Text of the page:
Depression is a worldwide problem and is projected to be the second leading cause of disability worldwide in 2020 (Whiteford et al., 2013). In particular, late life depression (LLD) is one of the most prevalent mental disorders in older adults, with prevalence estimates ranging from 4.6 to 9.3% (Luppa et al., 2012). LDD is associated with increased health care costs, increased morbidity and suicidal risks, impairments in physical, social, and cognitive functioning, and increased dementia (Georgakis et al., 2016).
Despite its prevalence and clinical significance, however, LLD is underrecognized and undertreated due to its complicated etiologies, and often being viewed as an inevitable part of the aging process.
Antidepressants, such as selective serotonin re-uptake inhibitors, have been the most common treatment choice (Allan and Ebmeier, 2018). However, the pharma-cologic options are unfortunately often accompanied by many side effects, including falls, cardiovascular events, fractures, epilepsy, hyponatremia, and increased risk of all-cause mortality (Stubbs, 2015). Hence, alternative strategies for treatment of LLD are needed.
Whether exercise improves depressive symptoms in older populations has not been consistently demonstrated in trials; some have been positive (Williams and Lord, 1997), whereas others have yielded null effects (Jette et al., 1996). In a cluster-randomized controlled trial, for example, Underwood et al. found that a moderately intense exercise program did not reduce depressive symptoms in 65 years or older residents in care homes (Underwood et al., 2013). In a meta-analysis of seven exercise intervention studies, Bridle and his colleagues found a small to moderate effect (standardized mean difference = -0.34, 95% confidence interval -0.52 to -0.17) of exercise on depression in older adults (Biddle et al., 2015). Conversely, exercise may have beneficial effects as an adjunctive treatment for older adults who partially respond to antidepressant medications (Mura and Carta, 2013).
The lack of consistent results from exercise trials in patients with LLD appears multifactorial. In particular, previous research has shown positive effects of exercise on depression but studies have mainly focused on the short-term effects; few have examined the long-term effects (Helgadottir et al., 2017). In this study, therefore, we report the beneficial effects of a long-term exercise intervention on depressive symptoms in older Korean women.
Overall study design is illustrated in Figure 1. At baseline, a total of 30 older women were recruited from local retirement centers via flyers and advertisement. Study participants attended an orientation session where they received an explanation regarding the study and underwent a screening for study participation.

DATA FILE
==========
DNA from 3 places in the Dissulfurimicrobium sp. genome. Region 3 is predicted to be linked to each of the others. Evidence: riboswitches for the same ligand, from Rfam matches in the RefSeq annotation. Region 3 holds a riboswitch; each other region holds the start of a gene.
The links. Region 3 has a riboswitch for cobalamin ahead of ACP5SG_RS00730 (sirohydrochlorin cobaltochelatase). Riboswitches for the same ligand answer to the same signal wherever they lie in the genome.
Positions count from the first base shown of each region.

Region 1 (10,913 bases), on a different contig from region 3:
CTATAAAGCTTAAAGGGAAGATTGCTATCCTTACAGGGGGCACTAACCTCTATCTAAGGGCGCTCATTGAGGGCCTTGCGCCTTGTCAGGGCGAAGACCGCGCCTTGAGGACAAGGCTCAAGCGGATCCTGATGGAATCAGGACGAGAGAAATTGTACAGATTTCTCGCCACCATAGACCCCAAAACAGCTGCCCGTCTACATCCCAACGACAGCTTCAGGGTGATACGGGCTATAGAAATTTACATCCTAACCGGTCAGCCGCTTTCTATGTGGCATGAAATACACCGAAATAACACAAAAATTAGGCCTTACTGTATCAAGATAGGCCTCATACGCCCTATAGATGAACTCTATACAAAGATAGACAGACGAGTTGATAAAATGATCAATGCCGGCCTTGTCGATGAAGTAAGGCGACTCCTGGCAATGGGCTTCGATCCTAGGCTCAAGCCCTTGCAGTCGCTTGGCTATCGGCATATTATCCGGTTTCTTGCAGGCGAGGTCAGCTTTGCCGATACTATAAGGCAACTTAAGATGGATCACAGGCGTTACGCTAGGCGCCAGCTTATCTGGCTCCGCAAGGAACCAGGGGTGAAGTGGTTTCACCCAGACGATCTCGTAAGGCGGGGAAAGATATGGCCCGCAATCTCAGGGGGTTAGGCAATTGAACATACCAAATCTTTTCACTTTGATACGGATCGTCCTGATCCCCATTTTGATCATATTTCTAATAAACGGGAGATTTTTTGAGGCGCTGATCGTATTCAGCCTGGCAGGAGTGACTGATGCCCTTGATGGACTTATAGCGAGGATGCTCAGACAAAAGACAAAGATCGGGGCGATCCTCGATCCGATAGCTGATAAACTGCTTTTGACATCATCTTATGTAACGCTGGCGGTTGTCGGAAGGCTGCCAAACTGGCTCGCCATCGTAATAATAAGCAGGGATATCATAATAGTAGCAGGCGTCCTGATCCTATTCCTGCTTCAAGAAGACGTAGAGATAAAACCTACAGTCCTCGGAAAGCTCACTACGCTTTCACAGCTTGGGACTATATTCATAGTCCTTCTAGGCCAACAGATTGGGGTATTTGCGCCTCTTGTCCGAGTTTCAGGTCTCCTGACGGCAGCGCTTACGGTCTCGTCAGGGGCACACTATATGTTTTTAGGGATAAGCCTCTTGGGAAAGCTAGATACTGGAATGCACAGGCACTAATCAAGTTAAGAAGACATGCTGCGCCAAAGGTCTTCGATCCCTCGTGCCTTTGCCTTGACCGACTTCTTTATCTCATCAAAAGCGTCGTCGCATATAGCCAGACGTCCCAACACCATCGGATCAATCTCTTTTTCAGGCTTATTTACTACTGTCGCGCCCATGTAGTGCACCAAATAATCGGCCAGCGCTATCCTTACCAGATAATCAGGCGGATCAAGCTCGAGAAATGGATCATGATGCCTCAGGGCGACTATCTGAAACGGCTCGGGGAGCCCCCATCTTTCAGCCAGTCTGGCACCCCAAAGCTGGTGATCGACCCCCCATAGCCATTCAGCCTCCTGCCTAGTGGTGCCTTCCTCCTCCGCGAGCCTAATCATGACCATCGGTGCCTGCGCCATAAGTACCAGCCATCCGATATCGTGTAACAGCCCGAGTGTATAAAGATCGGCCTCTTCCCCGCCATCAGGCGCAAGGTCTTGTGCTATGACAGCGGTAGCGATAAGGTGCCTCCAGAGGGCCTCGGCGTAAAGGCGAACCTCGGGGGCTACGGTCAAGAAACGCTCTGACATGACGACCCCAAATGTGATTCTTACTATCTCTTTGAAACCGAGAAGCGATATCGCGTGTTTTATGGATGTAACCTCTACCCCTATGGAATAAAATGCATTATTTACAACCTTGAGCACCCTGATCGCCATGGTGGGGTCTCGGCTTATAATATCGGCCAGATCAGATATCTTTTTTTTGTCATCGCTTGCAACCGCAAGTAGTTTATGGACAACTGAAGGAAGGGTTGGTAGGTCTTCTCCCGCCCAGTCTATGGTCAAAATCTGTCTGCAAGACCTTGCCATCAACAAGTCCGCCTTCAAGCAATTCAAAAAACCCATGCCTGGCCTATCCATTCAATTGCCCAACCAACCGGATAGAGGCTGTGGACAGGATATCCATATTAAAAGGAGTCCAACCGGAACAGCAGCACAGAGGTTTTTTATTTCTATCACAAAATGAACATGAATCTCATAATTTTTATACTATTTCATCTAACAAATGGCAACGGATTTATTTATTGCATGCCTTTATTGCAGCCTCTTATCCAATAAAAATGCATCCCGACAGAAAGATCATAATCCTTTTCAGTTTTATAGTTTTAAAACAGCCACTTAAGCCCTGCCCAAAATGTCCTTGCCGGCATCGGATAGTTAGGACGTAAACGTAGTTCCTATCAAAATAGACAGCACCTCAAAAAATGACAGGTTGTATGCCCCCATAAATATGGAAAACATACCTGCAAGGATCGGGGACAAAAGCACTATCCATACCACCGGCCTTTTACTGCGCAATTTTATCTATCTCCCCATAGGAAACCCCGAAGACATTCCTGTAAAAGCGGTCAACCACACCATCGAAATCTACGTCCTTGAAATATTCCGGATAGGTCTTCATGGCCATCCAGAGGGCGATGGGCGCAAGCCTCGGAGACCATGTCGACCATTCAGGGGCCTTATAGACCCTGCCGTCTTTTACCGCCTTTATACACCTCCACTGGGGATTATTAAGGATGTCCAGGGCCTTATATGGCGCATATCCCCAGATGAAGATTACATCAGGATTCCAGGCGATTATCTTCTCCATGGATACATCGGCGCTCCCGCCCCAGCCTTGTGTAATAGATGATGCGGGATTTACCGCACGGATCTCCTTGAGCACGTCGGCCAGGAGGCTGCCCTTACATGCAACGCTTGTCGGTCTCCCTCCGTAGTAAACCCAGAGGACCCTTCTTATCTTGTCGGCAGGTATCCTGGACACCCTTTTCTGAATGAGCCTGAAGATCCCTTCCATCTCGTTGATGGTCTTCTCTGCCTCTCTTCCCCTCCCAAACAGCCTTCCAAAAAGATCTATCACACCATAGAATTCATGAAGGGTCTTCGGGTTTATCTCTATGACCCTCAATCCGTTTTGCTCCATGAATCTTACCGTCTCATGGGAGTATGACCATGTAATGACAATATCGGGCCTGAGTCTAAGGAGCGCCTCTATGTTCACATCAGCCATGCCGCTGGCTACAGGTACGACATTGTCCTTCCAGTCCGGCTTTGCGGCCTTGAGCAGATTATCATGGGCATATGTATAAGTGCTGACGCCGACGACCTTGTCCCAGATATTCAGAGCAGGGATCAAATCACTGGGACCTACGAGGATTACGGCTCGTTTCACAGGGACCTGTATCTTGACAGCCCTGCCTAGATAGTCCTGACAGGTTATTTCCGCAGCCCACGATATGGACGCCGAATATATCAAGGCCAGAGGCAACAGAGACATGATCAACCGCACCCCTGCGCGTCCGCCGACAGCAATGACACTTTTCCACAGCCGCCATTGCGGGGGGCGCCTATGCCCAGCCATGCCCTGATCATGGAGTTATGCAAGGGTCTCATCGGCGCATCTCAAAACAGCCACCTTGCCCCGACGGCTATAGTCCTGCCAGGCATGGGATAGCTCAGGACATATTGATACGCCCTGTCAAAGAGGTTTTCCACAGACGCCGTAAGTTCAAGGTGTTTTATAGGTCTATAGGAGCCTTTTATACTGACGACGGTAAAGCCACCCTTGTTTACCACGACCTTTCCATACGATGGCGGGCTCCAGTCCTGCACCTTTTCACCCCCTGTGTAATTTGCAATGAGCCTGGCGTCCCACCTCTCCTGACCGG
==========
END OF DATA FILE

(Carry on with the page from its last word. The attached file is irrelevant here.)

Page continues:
Eligibility criteria were: (a) age of 75 years or older; (b) having clinically significant depressive symptoms but not taking anti-depressants; (d) no pain in the knee(s) on most days of the month; or (e) no difficulty with the following due to knee pain: walking one-quarter mile; climbing stairs; getting in and out of a car, bath, or bed; rising from a chair; or performing shopping, cleaning, or self-care activities. Exclusion criteria were: (a) presence of a medical condition that precluded participation in a safe exercise program (e.g., recent myocardial infarction or stroke, severe chronic obstructive pulmonary disease, congestive heart failure); (b) inflammatory arthritis; (c) regular participation in exercise (more than once a week for at least 20 minutes); or (d) inability to walk without assistance.
Afterward, participants completed baseline assessments including depressive symptoms, physical fitness capacity, and body composition. Participants were then assigned to either control (n = 15, mean age of 78.6 [+ or -] 3.2 years) or exercise (n = 15, mean age of 80.8 [+ or -] 3.6 years) group (p value for age = 0.120). The sample size for each group was determined so that the study would be sufficiently powered to detect group differences in the primary outcome of depressive symptoms in this study. Based on our preliminary data, we calculated that a sample size of 12 participants per group would provide 85% power with probability of alpha error of 0.05 for detecting a statistically significant difference in the primary outcome between the two groups.
Individuals in the exercise group underwent a 6-month exercise program, while individuals in the control group maintained their sedentary lifestyles. Then, participants had post-intervention assessments using the same procedures as at baseline. Two participants in the exercise group refused to participate in the exercise intervention due to personal reasons, and three participants in the control group refused post-intervention assessment. Consequently, data obtained from 13 (retention rate of 90%) and 12 participants (retention rate of 85%) out of the exercise and control groups, respectively, were used for statistical analyses.
Informed consent was obtained from all participants prior to study participation. The Institutional Review Board, in accordance with the World Medical Association Declaration of Helsinki, reviewed and approved the study protocol (SKKU 2017-06-009).
Assessment of depressive symptoms
The Korean version of the Short form of the Geriatric Depression Scale (SGDS-K) was administered as a screening measure for depression...